From La Touche-Tréville
Paris 15th June 1784
The marks of kindness with wc. you treated me when in America, are too dear to me to be forgotten. It is impossible to have known the Country rescued by your brave efforts, without a wish to become a Citizen of it—Convinced, that it is in such a Country only, that I can meet with happiness; I claim by the Marquiss La Fayette your friendship; who will aid me I hope in obtaining it, & inform you of my situation—Your influence will I hope, smooth all difficulties with Congress, & the State, in whose bosom I mean to fix myself.1 I am Your Excellency’s Hble & Obt Servt
Ct de la Touche
Translation, DLC:GW; ALS, DLC:GW. David Stuart’s translation is no more than a brief but accurate summary of the original French version, which may be found in CD-ROM:GW.
Louis-René Magdelain Le Vassor, comte de La Touche-Tréville (1745–1804), was a French naval lieutenant when he conducted Lafayette to America in 1777 aboard the Hermione. He was given command of a ship in 1780 and cruised American waters under the orders of La Peyrouse until he was captured by the British in 1782. La Touche-Tréville was a vice admiral in the French navy at the time of his death.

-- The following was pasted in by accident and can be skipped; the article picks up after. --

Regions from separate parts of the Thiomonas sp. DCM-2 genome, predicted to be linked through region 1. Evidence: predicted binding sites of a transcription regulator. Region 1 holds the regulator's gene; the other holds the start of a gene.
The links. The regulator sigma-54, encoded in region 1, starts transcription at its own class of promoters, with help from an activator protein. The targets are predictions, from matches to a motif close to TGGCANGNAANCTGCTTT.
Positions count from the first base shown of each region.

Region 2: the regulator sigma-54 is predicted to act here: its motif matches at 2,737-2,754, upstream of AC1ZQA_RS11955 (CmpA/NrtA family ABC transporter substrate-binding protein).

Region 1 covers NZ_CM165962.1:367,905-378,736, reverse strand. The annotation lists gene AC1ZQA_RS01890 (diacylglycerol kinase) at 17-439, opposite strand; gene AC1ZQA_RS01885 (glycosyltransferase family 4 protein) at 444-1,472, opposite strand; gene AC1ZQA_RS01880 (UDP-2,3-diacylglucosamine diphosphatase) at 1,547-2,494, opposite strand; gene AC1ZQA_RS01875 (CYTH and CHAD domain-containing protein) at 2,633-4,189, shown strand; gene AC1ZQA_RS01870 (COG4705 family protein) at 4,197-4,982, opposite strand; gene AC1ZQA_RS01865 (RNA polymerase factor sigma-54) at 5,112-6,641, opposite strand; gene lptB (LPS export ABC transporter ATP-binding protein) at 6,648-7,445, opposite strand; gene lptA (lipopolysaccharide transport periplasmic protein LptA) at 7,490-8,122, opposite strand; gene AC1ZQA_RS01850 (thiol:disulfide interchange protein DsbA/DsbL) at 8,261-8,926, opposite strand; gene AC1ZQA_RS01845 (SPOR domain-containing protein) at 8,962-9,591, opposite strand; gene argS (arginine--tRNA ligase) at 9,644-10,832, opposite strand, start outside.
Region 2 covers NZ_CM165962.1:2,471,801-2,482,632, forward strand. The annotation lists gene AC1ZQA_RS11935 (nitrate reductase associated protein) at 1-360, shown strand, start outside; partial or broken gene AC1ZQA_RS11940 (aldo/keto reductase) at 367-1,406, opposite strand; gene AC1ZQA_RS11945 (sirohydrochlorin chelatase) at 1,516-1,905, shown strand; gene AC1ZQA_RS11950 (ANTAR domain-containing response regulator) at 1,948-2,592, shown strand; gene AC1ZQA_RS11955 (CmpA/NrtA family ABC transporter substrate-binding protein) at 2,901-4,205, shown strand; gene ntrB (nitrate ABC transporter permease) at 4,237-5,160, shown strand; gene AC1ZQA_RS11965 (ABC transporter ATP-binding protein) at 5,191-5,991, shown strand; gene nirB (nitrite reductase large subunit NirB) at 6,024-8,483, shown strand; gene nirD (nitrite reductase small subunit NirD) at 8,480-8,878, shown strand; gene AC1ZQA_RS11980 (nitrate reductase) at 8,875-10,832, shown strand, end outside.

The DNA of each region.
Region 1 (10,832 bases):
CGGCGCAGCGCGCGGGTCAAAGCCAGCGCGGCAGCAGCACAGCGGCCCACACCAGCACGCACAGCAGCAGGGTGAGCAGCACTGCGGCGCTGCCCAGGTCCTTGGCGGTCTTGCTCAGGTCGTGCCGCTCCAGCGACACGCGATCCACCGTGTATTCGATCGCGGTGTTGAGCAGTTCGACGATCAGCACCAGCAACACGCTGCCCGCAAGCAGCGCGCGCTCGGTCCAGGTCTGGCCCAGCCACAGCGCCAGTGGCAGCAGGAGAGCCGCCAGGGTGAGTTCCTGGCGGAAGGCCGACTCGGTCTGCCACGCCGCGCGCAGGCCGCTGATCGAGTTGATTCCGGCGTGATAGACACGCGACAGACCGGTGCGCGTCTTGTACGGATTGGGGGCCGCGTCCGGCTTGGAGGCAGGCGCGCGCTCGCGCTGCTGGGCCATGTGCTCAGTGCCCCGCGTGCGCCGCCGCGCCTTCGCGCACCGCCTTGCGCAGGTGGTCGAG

1. GW wrote La Touche from Mount Vernon on 25 Nov. 1784 while Lafayette was visiting him: “The Marqs de la Fayette presented me with the honor of your favor of the 15th of June. Let me beseech you to be persuaded sir, that I derived great pleasure from its contents, & shall think it a very happy circumstance if fortune should ever place it in my power to facilitate your views of settlement in a country which your personal services have contributed to free from those shackles which were forging for its bondage—The acquisition of such a citizen cannot be more pleasing, than honorable to America; & in whatever I can be useful towards the fulfilment of your wishes, you have only to command my best services” (LB, DLC:GW).